Our Town

Water levels and ecosystems around Golden affected by climate change

Wildsight citizens are hard at work researching and collecting data at Horse Creek near Golden. The initiative will collect water quality data that can help municipalities make informed decisions on water issues.  - Wildsight Photo
Wildsight citizens are hard at work researching and collecting data at Horse Creek near Golden. The initiative will collect water quality data that can help municipalities make informed decisions on water issues.
— image credit: Wildsight Photo

Natasha Overduin
Wildsight

When you’re fishing in the Columbia or rafting down the Kicking Horse, global problems like climate change, water scarcity, and declining fish populations seem far-removed and irrelevant.

But Golden is not immune to freshwater woes.

In the Columbia Valley, a changing climate, reduced snowpack, dwindling glaciers, drier summers, increased fire risk, and invasive species are changing both ecosystems and water levels. Increasing resource and municipal development means there are also concerns about impacts to water quality and sensitive aquatic habitats.

In Golden and surrounding area, two powerful rivers, as well as many lakes and smaller creeks, are a source for local pride, heritage, fishing, and paddling. The Town of Golden is very fortunate as we don’t have to treat our community water, which comes from a shallow underground aquifer. This is a rarity in today’s world, and something to be celebrated.

At the same time, unpredictable waterways like the Kicking Horse pose serious flood risks – as evidenced by the ice event this winter. In Nicholson, water quality contamination from septic fields is a growing concern. And, Golden’s remarkably pure water supply is vulnerable to contamination from pollutants (like lawn pesticide) that flush into our storm drains.

Finding solutions to complex water issues requires that we re-think our systems of decision-making and accountability. Citizens, communities, local organizations, private industries, First Nations, and all levels of governments need to be involved in water decision-making and share responsibility for its management and protection.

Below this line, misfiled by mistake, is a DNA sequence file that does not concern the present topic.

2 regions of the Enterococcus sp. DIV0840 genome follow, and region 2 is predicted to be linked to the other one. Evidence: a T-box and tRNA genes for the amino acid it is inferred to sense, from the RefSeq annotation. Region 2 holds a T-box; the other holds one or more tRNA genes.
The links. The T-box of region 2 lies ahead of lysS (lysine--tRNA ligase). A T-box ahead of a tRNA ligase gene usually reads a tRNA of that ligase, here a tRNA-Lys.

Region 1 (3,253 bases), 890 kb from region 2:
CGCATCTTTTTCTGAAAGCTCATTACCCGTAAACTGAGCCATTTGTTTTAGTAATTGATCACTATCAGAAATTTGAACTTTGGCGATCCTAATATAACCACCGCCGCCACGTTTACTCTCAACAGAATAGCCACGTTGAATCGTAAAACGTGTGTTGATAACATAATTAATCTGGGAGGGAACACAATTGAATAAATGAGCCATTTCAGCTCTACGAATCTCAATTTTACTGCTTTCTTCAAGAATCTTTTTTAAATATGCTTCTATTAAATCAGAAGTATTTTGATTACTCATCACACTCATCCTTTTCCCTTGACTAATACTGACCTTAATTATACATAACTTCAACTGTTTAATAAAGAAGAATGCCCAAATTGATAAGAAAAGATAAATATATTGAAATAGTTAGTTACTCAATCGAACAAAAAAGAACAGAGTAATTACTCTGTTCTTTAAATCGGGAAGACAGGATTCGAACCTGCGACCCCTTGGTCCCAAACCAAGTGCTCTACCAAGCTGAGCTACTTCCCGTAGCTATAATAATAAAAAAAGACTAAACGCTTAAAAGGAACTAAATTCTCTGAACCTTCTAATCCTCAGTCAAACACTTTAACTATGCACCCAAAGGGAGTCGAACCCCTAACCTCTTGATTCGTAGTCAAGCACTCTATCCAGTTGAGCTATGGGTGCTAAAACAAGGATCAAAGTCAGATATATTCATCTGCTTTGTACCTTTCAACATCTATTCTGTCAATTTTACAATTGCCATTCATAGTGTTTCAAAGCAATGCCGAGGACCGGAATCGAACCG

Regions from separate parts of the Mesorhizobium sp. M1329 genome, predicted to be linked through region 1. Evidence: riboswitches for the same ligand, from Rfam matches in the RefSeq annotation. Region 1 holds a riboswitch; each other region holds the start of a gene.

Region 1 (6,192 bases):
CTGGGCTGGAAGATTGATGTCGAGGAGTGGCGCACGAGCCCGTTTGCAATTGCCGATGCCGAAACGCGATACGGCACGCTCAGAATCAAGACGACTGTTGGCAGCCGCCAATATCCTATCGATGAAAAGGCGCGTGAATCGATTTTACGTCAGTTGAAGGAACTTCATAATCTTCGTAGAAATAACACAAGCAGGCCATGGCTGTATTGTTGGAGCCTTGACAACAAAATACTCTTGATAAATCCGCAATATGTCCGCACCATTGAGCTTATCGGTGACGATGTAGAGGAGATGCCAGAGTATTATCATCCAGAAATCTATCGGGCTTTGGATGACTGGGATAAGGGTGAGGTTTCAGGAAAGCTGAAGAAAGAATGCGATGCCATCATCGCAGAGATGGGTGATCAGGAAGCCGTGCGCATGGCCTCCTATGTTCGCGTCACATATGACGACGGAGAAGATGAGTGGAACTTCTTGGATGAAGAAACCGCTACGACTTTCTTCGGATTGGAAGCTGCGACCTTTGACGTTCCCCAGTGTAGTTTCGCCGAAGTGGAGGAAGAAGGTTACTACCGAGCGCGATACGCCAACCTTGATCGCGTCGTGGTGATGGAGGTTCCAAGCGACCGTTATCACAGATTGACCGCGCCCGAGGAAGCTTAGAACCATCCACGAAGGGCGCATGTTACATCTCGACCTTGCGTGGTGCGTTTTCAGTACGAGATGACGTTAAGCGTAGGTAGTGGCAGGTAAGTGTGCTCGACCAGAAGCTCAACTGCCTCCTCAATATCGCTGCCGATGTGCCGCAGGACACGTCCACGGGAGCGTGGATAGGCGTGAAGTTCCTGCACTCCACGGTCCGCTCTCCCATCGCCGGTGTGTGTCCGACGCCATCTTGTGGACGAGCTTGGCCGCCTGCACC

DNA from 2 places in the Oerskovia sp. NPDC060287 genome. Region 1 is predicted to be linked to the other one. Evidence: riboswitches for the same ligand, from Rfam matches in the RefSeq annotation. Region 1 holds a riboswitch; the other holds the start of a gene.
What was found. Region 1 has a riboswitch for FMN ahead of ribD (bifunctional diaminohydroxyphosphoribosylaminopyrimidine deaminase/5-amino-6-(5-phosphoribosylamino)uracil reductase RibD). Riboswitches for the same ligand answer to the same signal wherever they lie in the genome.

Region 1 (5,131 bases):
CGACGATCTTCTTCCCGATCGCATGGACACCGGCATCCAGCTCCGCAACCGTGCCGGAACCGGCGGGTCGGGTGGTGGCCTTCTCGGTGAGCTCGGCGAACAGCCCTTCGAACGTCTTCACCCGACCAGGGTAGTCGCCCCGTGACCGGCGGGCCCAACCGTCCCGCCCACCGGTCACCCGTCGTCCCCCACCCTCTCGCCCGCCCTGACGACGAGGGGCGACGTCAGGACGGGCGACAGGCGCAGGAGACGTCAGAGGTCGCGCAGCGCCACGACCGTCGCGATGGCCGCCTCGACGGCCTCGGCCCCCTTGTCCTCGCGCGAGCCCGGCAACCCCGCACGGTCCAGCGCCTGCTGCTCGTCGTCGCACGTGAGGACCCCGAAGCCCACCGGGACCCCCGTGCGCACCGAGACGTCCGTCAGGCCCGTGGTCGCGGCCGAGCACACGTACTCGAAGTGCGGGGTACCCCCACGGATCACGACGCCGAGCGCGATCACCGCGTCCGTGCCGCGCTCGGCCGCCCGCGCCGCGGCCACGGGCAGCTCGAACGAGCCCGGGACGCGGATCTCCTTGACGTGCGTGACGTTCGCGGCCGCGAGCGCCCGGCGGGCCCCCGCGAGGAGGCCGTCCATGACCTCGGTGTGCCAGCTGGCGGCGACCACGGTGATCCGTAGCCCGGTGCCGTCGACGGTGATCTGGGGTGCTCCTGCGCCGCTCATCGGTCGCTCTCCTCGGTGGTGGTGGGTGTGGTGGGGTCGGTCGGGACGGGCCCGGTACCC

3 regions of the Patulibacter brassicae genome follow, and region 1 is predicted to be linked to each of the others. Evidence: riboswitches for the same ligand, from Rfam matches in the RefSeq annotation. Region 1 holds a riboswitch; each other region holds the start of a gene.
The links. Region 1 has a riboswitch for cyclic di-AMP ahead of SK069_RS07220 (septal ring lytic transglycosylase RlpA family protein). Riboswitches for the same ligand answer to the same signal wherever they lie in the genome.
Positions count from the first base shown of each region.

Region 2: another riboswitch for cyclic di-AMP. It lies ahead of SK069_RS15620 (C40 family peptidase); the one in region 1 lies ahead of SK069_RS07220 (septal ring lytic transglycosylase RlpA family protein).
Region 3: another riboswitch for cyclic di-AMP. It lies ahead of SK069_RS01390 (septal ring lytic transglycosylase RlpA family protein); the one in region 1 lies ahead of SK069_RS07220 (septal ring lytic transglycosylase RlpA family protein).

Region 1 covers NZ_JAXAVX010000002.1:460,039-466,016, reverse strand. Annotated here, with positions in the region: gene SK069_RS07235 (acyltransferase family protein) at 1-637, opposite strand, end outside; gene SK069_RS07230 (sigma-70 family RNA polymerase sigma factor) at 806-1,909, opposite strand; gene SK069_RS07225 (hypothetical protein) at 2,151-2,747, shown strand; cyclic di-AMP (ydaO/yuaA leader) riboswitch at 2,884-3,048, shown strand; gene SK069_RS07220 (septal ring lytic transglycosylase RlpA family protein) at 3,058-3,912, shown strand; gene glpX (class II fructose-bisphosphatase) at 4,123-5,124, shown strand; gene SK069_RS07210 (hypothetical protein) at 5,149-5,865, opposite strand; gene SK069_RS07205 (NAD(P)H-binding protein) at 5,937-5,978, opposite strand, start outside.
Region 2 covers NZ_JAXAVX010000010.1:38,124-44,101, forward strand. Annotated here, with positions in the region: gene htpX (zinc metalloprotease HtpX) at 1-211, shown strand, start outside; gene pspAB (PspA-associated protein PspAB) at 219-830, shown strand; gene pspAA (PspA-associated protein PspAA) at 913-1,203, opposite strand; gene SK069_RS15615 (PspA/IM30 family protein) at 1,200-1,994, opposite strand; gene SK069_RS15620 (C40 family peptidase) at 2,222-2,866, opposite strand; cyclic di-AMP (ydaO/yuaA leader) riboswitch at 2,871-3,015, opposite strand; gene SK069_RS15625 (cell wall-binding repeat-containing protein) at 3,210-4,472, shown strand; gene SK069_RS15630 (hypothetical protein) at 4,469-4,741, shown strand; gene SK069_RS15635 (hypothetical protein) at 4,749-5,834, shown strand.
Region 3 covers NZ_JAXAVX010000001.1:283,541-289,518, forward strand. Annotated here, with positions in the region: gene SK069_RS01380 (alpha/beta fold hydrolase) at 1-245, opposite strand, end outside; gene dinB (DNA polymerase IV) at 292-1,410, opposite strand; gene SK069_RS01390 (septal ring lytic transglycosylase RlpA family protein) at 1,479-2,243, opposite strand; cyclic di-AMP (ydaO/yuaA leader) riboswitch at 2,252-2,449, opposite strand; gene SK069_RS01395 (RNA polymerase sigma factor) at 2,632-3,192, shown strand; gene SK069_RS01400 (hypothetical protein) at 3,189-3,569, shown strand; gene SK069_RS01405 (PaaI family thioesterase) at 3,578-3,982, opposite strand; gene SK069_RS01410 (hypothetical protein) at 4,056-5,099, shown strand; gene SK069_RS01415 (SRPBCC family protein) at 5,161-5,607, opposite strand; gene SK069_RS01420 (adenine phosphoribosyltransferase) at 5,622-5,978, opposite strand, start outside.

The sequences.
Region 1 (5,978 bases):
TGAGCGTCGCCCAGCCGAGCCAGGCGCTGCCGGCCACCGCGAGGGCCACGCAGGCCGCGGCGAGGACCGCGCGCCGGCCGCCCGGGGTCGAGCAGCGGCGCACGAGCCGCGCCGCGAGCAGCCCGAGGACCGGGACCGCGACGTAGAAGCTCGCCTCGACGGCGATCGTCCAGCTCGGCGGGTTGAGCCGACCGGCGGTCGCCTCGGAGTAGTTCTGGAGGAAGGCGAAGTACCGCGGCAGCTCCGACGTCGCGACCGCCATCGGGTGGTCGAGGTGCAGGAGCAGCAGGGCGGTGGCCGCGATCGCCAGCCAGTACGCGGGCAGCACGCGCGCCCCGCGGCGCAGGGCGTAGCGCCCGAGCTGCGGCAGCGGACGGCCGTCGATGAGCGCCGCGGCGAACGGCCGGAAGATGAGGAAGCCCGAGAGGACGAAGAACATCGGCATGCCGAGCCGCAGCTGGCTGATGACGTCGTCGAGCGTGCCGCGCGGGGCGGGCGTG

Across the Columbia River Basin, citizens are taking action and seeking to have greater influence over land and water-use decisions made in their home watersheds.

Here in Golden, Wildsight is conducting water quality research on Horse Creek, Ventego Creek, and Washout Creek, as well as collecting valuable data on wetland waterbirds. In Invermere area, citizens have formed the Lake Windermere Project. The Project collects water quality data during the summer using “citizen science” and created an advisory board that provides advice to the municipality on water issues. Similar initiatives can be found in the Elk Valley and West Kootenays.

As the ice melts in the river and sloughs, Earth Day (April 22nd) presents a kick-off opportunity to take action and get involved in giving back to the community, and the environment. Volunteer with a community organization, practice smart water conservation at home and in your garden, and help inform neighbours that our drinking water is vulnerable, and must be cherished and protected.

Wildsight Golden celebrates Golden with their annual community pot-luck and clean-up event at Reflection Lake (5 pm on April 22nd). Volunteers welcome!

Natasha Overduin is the Outreach Coordinator for Wildsight Golden, and a graduate student studying water governance at the University of Victoria.

 

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